Auckland Chamber Orchestra with Peter Scholes and John Chen - review
Conducted by Peter Scholes, with John Chen (piano).
Raye Freedman Arts Centre
Aucklanders, do you know what you have in Peter Scholes and the Auckland Chamber Orchestra? If the demand for tickets ever rises to the level of the group’s merits, the ACO will need to abandon the Raye Freedman Arts Centre, its cosy Epsom performance base, for a less intimate venue. Since the freeze-drying of chamber music through exposure to too much space is one of my pet hates, logically I should not be writing this review at all.
But come on. Wake up! There were empty seats at this show. Not many, but still. This is absurd.
I went to three concerts last month featuring exclusively 20th and 21st century music. Another absurdity: this still constitutes brave programming. I have only praise for the New Zealand Symphony Orchestra’s commitment to contemporary composers, and to New Zealand composers in particular. Until we get down to specifics, at which point I have to admit that of the six works featured in the NZSO’s May 2 and May 10 concerts, I enjoyed one. There is a way to programme new music, and it involves not making me wish I’d stayed home and cleaned the bath.
That piece I’d leave the bath grubby for? Gorecki’s Symphony No. 3 (1976),whose vast interior spaces were given cathedral-like definition by the NZSO strings, and whose devastating solo soprano line was rendered clean and ecclesiastical by the Australian Baroque specialist Sara Macliver. I argued with a friend afterwards as to whether this piece’s undeniable power comes via reductive grandiosity – basic ideas simply executed, but on a large scale, an essentially cheap ploy – or whether its austerity is in fact evidence of genius.
That argument came to mind again last night, as I listened to the ACO play the Latvian composer Peteris Vasks’s beautiful single-movement poem for strings, Viatore (2001). Easily as minimal as the Gorecki, the piece contrasts shimmering, dream-like washes of sound with broad elegaic moments and repeating clockwork figures, the latter played solo and with pinpoint light bowing by the section leaders. The music’s simplicity, like the Gorecki’s, is that of sublimely carved bone.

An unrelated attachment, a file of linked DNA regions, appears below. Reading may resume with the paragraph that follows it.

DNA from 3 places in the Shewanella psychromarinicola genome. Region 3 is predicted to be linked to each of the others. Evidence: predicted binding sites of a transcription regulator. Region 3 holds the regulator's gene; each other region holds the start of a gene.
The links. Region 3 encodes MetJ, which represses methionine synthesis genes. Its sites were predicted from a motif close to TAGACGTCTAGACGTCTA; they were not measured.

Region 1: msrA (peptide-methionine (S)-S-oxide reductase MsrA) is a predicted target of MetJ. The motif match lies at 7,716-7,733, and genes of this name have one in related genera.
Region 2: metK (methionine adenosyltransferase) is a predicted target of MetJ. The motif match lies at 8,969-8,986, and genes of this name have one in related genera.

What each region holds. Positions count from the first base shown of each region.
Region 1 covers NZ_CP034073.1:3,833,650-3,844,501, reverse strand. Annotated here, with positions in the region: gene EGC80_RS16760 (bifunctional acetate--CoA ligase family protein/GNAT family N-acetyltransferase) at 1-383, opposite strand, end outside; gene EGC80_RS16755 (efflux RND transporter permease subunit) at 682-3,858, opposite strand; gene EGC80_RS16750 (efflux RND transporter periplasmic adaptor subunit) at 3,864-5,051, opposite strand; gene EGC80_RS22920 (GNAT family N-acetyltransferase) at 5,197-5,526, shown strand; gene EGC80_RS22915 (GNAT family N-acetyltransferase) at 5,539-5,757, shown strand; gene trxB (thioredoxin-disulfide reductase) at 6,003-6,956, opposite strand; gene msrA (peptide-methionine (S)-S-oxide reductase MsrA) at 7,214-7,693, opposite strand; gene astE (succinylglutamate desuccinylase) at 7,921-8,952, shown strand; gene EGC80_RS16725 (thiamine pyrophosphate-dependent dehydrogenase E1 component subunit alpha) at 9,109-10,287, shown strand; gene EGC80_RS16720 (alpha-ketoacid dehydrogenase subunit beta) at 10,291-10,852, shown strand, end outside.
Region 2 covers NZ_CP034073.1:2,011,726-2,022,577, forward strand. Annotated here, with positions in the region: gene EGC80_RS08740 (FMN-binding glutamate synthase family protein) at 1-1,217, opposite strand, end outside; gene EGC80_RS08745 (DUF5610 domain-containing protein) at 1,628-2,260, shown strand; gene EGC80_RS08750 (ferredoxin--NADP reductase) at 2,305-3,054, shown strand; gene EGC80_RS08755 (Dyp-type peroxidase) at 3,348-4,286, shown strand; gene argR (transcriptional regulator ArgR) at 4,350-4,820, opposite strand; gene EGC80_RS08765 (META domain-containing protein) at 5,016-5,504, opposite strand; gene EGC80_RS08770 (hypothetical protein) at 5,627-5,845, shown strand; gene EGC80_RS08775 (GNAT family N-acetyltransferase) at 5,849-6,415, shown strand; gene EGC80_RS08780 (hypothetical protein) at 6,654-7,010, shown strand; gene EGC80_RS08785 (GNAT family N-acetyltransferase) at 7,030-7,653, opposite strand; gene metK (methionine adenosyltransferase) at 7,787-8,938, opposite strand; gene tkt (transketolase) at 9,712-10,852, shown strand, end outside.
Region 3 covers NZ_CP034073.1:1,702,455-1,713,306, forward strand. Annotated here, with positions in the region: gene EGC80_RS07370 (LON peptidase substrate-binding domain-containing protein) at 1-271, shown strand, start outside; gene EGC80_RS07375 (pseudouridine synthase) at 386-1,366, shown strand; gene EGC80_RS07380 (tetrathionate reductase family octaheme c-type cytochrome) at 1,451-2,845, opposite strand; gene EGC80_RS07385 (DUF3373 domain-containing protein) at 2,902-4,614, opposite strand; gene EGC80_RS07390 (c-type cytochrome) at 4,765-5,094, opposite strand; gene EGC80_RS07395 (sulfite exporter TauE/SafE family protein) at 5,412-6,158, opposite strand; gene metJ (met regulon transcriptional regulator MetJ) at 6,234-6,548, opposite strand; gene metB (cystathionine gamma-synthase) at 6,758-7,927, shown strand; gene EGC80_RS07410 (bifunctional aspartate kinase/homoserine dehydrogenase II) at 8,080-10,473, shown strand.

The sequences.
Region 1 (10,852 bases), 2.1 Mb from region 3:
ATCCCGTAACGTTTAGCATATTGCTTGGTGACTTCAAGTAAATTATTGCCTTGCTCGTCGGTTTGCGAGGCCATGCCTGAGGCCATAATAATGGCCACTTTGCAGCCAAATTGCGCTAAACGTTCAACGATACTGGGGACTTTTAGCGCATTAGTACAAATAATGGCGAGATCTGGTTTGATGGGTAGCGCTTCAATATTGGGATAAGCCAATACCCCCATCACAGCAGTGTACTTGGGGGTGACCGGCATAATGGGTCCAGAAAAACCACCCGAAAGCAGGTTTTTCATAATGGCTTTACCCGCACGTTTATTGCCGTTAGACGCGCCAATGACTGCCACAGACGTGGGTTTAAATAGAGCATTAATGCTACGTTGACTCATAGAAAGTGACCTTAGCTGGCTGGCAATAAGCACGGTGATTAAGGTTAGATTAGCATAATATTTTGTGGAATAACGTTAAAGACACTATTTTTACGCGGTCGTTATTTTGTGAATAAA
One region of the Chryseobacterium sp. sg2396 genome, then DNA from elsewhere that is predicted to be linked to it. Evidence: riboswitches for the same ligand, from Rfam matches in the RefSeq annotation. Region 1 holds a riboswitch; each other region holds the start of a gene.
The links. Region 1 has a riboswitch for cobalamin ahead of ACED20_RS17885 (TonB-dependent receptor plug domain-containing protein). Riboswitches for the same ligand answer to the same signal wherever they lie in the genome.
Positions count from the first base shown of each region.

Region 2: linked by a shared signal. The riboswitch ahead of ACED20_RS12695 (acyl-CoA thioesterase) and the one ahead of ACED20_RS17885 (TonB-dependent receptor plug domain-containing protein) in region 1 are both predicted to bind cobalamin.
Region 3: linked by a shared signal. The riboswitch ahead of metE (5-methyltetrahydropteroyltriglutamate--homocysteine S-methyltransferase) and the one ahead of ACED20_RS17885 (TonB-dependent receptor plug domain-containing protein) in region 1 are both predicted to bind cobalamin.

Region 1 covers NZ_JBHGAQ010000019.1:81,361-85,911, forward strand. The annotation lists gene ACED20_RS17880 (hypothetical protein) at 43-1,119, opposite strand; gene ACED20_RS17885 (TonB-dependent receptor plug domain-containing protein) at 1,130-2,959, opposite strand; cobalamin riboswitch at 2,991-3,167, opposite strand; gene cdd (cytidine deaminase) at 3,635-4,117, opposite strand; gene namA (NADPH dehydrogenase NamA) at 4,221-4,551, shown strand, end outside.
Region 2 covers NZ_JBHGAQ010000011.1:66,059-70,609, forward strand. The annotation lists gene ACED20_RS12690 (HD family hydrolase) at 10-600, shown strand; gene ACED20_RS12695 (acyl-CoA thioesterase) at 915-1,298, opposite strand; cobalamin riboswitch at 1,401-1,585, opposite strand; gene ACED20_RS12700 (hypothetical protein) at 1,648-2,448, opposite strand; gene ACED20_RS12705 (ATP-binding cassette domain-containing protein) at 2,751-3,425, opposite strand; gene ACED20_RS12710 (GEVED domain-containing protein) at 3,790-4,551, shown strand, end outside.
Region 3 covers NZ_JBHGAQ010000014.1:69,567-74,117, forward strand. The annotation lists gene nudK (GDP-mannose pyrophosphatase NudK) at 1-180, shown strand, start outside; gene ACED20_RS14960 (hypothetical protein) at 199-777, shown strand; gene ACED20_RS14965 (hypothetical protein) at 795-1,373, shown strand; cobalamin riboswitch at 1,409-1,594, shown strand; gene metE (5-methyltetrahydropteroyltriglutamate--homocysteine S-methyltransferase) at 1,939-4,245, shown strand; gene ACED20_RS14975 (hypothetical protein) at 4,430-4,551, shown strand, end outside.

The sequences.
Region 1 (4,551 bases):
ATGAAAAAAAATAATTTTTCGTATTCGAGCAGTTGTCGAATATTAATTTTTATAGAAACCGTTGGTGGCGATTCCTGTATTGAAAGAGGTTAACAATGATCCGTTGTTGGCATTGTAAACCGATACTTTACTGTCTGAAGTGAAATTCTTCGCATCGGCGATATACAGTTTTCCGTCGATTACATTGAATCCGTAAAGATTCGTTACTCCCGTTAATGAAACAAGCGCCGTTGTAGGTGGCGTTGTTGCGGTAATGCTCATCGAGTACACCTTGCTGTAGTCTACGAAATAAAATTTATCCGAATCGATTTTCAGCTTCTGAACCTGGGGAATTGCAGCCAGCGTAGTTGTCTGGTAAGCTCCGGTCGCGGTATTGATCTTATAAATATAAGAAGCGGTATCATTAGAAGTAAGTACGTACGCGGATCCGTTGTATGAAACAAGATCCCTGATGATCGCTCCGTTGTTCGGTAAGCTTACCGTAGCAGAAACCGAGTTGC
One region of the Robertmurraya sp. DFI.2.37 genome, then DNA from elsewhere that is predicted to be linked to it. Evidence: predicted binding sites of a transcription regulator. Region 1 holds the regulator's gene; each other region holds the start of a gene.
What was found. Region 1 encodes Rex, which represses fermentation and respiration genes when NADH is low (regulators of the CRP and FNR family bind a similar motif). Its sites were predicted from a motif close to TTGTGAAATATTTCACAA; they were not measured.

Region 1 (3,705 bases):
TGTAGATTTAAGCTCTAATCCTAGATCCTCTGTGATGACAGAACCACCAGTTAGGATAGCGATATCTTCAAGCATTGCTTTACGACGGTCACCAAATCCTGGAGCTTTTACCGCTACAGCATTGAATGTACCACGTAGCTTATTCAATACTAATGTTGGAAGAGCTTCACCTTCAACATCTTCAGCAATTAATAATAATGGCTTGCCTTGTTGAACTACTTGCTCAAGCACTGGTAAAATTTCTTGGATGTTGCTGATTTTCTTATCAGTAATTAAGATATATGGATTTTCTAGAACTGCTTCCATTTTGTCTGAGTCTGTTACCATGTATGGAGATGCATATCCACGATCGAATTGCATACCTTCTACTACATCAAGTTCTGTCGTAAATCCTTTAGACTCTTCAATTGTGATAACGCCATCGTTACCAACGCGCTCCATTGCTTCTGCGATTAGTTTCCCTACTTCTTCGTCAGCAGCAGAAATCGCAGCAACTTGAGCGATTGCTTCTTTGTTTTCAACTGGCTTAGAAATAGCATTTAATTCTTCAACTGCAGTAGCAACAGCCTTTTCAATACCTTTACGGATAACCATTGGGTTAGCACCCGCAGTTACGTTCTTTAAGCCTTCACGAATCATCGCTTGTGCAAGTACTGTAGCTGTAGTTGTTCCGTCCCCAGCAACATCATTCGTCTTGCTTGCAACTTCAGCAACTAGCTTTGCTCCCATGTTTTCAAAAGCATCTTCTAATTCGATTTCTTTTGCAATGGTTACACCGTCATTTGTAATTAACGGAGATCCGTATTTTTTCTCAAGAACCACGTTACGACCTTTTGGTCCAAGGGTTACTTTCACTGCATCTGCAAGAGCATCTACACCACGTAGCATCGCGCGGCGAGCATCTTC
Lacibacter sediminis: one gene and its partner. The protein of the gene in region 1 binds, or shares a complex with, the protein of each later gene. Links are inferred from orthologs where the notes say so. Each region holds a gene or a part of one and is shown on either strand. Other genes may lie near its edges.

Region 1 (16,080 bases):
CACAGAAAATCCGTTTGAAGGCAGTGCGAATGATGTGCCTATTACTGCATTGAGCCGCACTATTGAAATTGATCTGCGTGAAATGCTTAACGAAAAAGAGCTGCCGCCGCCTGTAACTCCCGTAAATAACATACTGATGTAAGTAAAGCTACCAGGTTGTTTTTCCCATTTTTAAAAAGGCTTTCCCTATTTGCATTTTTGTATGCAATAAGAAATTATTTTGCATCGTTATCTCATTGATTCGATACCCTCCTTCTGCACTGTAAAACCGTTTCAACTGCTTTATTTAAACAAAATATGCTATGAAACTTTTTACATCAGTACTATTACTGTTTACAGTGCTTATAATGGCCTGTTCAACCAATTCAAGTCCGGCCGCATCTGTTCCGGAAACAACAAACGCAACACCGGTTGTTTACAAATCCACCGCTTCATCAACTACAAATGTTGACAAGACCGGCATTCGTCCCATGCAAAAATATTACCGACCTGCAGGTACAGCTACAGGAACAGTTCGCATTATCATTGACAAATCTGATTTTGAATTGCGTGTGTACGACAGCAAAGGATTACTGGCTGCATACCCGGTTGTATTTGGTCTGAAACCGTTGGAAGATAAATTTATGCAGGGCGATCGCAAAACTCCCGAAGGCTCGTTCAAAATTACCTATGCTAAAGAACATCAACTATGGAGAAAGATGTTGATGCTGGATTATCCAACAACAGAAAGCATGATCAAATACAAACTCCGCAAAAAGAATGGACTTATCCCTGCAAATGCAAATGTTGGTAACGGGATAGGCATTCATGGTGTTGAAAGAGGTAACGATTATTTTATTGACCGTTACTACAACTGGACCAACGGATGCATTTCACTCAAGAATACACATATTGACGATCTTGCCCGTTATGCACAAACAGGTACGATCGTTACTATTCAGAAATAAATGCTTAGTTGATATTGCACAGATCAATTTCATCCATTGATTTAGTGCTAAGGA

This was my first taste of Vasks. ACO concerts nearly always include a composer I’ve never met before; Peter Scholes, ACO musical director, has a remarkable gift for finding never-performed-locally works that will pull audiences in rather than pushing them away, and then building appealing programmes round them. Last night we also heard Shostakovich’s Piano Concerto no. 1 (1933) – outrageous, brilliant, full of drunken swoops and sudden reversals – Copland’s uncharacteristically subdued Quiet City (1940), the one piece on the programme I found slightly dreary, but also, happily, by far the shortest, and Benjamin Britten’s Variations on a Theme of Frank Bridge (1937).
The Britten is a full calisthenic work-out for string orchestra, comprised of an introduction and ten slaps to the face: each variation on the opening theme so sharply different from the one before that it would jerk you awake if you were in any danger of nodding off. No one was, in this performance. The ACO were detectably playing at their limits in places – notably in the dizzy Aria Italiana and furious Moto perpetuo variations – but they played with so much heart, and so much attention to shifts in mood and mode, that it was breath-taking. They’re one of the cultural treasures of Auckland.